Bringing it home...
San Diego’s streets are full of people one paycheck away from a good home, escaping an abusive relationship or the demons of PTSD. When we stop and talk with people, we meet families, brothers, mothers, seniors, veterans, teenagers, sisters, all looking for a home. Some find community and protection in each other, some choose to stay in isolated corners. This site is about our shared humanity; a documentary project in words and visuals by award-winning photojournalist Peggy Peattie, who has been telling the stories of America's homeless for more than 30 years.
Kim Chow, 62, was the oldest of six siblings. Her mother didn’t want her and Kim was sent to live with an uncle in California, where she joined a brood of eight girl cousins and a protective grandmother with fiery red hair. Chow ended up on the streets of San Diego in 1979 and made the strip bars and party scene her home, developing a penchant for fashionable clothes that she sustained by turning tricks. She had fashionable friends as well, who brought her to auto races and kept her in name brand high heels. She has seen both good and bad on the streets, she said, and one of her favorite memories is convincing two sisters to give up street life and go back home. She said the family still occasionally visits, bringing her flowers. She has also been assaulted and nearly killed, and deals constantly with theft and untrustworthy people. That’s the hardest for her to deal with, she said. People often come up with a reputation for you, before even speaking with you. She takes heart medicine, and sleeps on a thin blanket on the sidewalk, taking life one day at a time.
Rene is a "people person." She thrived as a caregiver, and doted on her two daughters. She says hello to everyone who walks by her spot on a sidewalk in North Park, around the corner from her favorite liquor store. When she has extra cash she shares it with her fellow street dwellers. Raised in Pacific Beach, a graduate of Mesa College, she hasn't moved far from her origins, but her life now is a far cry from what she describes as a "spoiled rotten" childhood of privilege. A series of traumas caused her emotional dive into vodka. But she is cutting back these days, she says, and craves getting back to being in stable housing so she can start working again.
In the meantime, she has to deal with what she says is degrading treatment of the homeless. It’s difficult to find a decent place to use the bathroom or take a shower. She has stood begging at the door of a restaurant, desperately needing a bathroom, but was turned away because she didn’t have a quarter. “The debate is this,” she said, “how am I going to find a job when I’m wearing these clothes and there is no place to shower?”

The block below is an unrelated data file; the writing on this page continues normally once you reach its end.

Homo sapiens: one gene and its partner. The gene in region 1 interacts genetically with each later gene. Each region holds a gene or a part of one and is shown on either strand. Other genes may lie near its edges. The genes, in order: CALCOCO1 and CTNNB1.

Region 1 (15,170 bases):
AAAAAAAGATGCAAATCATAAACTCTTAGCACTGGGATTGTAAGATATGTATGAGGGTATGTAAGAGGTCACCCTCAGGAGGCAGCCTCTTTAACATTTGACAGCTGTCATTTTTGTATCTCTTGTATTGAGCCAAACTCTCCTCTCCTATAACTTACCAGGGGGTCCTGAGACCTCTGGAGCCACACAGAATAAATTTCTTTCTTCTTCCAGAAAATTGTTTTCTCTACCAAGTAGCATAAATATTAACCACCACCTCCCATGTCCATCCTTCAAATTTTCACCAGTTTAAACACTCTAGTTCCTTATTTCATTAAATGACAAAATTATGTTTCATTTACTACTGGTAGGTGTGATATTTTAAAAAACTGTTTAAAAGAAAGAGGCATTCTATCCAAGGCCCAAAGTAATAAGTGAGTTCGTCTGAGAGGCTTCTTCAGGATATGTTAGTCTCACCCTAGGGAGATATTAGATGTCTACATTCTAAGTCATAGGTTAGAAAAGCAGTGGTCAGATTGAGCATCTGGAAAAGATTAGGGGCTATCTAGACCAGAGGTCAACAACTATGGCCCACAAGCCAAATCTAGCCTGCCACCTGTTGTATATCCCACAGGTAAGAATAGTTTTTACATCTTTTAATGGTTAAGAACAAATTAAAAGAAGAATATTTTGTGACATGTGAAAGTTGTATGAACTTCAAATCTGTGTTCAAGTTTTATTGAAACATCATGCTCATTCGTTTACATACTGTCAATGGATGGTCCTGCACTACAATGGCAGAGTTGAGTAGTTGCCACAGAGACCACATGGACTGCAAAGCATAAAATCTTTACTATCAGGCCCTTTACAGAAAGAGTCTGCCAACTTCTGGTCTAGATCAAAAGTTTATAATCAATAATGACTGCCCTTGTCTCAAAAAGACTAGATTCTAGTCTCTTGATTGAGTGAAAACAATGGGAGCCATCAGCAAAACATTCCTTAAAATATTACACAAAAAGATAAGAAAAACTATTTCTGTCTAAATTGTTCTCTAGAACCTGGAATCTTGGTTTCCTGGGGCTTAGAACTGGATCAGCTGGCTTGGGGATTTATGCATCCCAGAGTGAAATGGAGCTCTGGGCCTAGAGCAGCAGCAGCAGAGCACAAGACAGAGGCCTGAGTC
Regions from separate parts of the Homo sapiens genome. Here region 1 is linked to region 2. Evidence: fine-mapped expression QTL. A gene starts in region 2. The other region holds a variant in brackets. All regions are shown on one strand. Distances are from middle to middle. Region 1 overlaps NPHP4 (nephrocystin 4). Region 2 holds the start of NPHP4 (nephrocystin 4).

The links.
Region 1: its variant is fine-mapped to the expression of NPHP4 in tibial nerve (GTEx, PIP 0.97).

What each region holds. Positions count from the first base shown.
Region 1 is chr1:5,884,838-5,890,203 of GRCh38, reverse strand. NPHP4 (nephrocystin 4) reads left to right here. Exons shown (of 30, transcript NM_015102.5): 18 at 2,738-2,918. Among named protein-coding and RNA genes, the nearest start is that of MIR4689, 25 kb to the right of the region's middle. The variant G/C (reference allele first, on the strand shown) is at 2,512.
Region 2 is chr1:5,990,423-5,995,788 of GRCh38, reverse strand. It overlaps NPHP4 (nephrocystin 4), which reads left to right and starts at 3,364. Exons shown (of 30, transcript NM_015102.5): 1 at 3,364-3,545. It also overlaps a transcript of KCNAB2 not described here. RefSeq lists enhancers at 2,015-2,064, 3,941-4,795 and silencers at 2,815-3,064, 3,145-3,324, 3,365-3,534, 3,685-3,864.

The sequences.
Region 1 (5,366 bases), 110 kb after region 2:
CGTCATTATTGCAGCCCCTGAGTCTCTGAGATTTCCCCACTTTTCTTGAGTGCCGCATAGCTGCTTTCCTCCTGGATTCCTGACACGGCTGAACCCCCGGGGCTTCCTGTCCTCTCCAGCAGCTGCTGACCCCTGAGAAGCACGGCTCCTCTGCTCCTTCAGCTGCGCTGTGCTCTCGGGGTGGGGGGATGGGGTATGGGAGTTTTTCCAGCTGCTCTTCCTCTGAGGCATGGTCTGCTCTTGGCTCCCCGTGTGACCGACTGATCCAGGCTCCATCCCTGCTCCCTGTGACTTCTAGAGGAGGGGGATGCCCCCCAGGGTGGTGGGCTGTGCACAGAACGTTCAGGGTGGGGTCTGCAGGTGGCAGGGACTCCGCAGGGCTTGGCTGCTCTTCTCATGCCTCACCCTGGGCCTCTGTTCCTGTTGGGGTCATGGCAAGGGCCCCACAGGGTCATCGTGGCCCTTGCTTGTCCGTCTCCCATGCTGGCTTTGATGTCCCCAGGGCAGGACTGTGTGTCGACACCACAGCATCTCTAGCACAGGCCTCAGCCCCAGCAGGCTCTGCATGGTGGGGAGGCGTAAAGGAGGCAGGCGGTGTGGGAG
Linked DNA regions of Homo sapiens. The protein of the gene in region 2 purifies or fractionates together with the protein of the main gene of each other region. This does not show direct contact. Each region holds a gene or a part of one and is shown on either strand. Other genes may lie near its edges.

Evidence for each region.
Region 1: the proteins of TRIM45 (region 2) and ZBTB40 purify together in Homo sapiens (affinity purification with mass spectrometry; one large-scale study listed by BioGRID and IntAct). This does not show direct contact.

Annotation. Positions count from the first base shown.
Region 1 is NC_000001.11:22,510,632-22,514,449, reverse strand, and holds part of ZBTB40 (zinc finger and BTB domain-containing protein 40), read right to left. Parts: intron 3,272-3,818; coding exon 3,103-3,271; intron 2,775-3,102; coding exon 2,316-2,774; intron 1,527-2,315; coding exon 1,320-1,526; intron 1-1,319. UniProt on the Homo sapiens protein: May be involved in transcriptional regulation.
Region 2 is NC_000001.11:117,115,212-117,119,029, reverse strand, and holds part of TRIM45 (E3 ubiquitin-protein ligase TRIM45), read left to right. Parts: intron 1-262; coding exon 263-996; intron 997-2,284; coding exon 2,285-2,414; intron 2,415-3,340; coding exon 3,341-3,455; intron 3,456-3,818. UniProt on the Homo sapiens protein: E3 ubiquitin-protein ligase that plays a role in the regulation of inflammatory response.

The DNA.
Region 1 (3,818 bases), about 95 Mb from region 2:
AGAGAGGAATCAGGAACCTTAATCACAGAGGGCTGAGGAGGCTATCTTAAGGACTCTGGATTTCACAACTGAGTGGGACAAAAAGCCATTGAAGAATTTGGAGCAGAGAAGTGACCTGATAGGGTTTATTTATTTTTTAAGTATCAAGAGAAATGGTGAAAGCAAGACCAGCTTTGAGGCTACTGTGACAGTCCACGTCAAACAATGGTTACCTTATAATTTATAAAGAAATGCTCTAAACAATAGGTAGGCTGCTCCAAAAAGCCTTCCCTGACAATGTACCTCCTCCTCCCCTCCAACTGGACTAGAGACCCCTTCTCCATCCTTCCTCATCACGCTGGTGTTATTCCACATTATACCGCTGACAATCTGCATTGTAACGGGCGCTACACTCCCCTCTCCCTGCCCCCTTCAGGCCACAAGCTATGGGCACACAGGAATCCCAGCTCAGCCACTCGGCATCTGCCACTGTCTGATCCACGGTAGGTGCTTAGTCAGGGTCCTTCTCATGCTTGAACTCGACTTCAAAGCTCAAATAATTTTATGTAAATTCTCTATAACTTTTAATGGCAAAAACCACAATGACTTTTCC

Montana, 32, rode the rails and hitch-hiked his way to San Diego through snow-capped mountains in boxcars and sitting atop piles of rebar, to be near his two sons. He touts his survival skills background, his MMA and Brazilian Ju Jitsu training, and his independent nature, as a foundation for his comfort living in a park or otherwise unsheltered. He saw his boys nearly every day, taking them to the park to play soccer, the beach — mostly what they could do together that didn’t cost anything — and all was going well, mostly. Then he got stung by a bee one day, as he and the boys were on their way to the park. Dizzy from the encounter, due to his bee allergy, he had the boys lead him back to their house, where he slept it off on the couch. His ex, however, was not pleased, and told him he couldn’t see the kids any more. This was a crushing blow, since the kids were his singular focus, his reason to be here in San Diego. Meanwhile, he shares his largely cheerful nature with passersby where he leans against the side wall of the Sprouts store in University Heights. A sign proclaiming he is “traveling on faith” sits beside him, leaning against his pack. Though he never specifically asks for anything, people leave him food, water, money, coupons, etc. He has toyed with the idea of returning to Montana, taking the bus this time, or moving further north in California, while holding out hope he will get a reprieve and be able to hang out with his sons again.
North Park Marc, 49, is a complex being. Soft-hearted, and eager to be kind, he chides his park dwelling colleagues when they swear in the company of women and children, he is also active in his church doing clean ups, working as security, leading youth groups on tours of homeless encampments and whatever his pastor has “voluntold” him to do. He has a short fuse, however, when it comes to tweakers using or selling narcotics in the park, and refusing to seek help and services. At the same time, he prefers living outside to ever being part of a program with rules in exchange for a roof over his head. Once active with a skinhead group that attacked gay men in Hillcrest, he now counts several gay men and women among his friends. He loves his country but hates the people running it. A six-year veteran of the US Marines, Marc maintains a military0style workout routine for keeping fit. He knows the life cycle of all the birds of prey in the eucalyptus trees in his park. He’s excited about his current walk with the Christian faith, which gives him a sense of purpose and family, since he has no contact with any of his seven siblings or other blood relations. His church involvement presents a good substitute for the cycle of drugs and prison that once ruled his days.